Scooby, the Jack Russell, became my boon companion when it was time to wrangle the chickens back into the safety of their coop each night. Two of the four hens voluntarily made their way into the little hutch. Two others consistently and resolutely sat atop the enclosure as if daring the local foxes to have a go at them. Using a long fishing net, I slid the far end under the chicken’s feet and then with a gentle shove put them safely under cover. For his part, Scooby made sure I knew when dusk had arrived and it was time to head outside. He also stood by me quietly assuring the birds didn’t give me any trouble. In reward for all this effort the hens left us one or two eggs every morning.

Nomads Landing

My career with HP allowed me to live on three continents, Europe, Asia and North America, and travel extensively at the company’s expense. Now, nearly 40 years later, and with five years living aboard Aleta under our belts, I’m still not sure where we’d call home if we had to settle down. House sitting, as a complement to cruising, may be the perfect interim solution for us. If you’re looking for a house sitter during the winter, please drop us a line.

*one goldendoodle and one labradoodle



  1. Took a moment to find the cat pictures, which the software was unwilling at first to show me, but I persevered. You’re showing us an England that is, in a word, still England.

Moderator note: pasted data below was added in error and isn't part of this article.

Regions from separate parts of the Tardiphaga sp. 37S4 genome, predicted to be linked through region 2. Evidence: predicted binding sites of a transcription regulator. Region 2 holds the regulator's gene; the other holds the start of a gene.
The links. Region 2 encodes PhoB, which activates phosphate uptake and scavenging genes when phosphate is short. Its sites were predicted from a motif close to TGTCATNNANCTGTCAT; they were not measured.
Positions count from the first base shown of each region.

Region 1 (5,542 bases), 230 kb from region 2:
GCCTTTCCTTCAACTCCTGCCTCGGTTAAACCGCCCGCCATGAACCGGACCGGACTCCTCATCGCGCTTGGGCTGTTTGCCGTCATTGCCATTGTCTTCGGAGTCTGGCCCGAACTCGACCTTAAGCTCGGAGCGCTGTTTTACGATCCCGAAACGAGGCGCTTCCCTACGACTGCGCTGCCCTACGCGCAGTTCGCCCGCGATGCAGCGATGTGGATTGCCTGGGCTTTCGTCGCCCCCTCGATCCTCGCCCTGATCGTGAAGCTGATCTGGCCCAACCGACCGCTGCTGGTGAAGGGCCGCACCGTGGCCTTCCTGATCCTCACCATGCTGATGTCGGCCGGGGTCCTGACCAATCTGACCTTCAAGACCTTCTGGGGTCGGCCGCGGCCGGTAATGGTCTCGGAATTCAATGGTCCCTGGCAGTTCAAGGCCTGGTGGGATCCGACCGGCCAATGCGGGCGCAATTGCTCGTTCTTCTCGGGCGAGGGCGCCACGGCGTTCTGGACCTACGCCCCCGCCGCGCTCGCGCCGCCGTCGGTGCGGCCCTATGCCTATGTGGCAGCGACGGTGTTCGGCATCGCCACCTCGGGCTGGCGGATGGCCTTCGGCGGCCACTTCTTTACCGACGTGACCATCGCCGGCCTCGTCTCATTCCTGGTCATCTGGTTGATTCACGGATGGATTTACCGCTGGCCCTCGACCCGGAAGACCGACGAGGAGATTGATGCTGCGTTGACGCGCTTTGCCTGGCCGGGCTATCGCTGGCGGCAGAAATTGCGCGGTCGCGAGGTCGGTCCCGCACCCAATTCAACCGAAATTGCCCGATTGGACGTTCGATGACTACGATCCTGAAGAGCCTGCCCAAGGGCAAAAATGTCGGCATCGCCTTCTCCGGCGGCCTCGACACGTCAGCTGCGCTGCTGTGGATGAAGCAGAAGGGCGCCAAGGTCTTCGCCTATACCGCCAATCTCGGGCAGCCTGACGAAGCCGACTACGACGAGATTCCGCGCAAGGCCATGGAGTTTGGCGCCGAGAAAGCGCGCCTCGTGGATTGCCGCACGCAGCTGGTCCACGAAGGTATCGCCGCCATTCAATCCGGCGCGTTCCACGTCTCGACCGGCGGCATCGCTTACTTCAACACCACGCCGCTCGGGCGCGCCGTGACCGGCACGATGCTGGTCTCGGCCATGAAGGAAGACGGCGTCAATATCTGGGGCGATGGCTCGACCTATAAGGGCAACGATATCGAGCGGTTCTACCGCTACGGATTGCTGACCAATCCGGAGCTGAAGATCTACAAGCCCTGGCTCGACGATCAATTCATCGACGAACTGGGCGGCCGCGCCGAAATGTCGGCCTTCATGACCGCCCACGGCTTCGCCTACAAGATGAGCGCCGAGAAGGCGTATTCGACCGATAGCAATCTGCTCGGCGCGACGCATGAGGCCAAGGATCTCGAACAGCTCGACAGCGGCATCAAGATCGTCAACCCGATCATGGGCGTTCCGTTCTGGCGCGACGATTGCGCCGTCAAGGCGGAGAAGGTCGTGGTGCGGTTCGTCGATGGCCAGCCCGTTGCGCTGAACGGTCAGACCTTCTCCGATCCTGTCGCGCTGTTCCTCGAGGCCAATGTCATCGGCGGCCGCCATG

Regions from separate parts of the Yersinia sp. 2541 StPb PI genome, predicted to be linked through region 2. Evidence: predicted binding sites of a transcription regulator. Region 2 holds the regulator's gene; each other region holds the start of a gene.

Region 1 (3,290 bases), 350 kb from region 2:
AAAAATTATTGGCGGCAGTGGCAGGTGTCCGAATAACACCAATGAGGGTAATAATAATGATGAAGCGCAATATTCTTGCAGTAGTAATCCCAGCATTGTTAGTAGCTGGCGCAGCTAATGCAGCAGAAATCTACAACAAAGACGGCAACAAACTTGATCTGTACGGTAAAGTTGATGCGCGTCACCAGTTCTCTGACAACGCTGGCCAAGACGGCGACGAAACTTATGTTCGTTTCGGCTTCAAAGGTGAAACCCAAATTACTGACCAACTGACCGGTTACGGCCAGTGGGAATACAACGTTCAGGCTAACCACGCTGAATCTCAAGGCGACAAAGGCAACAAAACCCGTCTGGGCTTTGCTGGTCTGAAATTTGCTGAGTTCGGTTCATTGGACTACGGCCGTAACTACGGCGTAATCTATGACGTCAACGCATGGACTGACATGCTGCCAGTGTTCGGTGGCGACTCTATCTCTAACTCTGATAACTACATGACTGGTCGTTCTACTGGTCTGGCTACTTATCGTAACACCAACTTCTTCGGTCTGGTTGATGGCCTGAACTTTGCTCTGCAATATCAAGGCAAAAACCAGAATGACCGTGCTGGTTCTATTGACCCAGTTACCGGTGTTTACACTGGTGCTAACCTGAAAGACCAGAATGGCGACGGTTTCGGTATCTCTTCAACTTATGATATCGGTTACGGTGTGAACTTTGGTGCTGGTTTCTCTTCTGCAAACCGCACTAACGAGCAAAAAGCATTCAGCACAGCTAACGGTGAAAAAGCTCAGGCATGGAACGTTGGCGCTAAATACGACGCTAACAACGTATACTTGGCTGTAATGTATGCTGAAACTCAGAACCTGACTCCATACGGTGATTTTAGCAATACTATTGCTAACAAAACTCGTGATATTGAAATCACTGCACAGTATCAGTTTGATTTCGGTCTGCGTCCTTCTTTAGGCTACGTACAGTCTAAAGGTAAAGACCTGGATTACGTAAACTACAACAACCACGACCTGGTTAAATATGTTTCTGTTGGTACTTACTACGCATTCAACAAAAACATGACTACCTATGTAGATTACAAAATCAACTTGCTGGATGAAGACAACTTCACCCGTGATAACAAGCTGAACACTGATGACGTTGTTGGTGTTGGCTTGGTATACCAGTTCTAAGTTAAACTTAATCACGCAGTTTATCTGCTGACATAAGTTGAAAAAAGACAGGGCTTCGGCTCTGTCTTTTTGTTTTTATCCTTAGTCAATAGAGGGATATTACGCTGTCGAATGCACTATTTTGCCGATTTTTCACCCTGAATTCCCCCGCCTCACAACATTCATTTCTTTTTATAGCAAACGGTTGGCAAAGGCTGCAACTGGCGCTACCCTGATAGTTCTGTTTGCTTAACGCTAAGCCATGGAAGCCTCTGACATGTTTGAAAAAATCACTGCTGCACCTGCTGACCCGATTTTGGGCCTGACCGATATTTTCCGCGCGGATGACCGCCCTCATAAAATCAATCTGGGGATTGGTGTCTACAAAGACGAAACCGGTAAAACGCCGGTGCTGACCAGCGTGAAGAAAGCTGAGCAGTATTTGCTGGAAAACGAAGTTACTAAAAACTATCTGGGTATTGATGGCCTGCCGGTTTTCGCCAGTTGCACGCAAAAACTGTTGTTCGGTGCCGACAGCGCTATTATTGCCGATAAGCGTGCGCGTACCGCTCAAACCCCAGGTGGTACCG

2. What a wonderful way to sojourn! Seasoned travelers always suggest staying in one place for a while, rather than frenetically relocating. How much better to meet new companions at each stay.
    Looking forward to your next stop in these parts. I have friends with a couple of chihuahuas who would love to see you.

  3. I used TrustedHousesitters twice to good effect when I had two ancient cats. Sounds like you are having an interesting time. Certainly chalking up lots of varied experiences on your travels.

    Jennifer Stone
  4. We have several trips through the winter if you find you want a house/cat/maybe dog sitting place in inner SE PDX. Love to see you if you get this way and need a house to sit. Amy

    Amy Neuman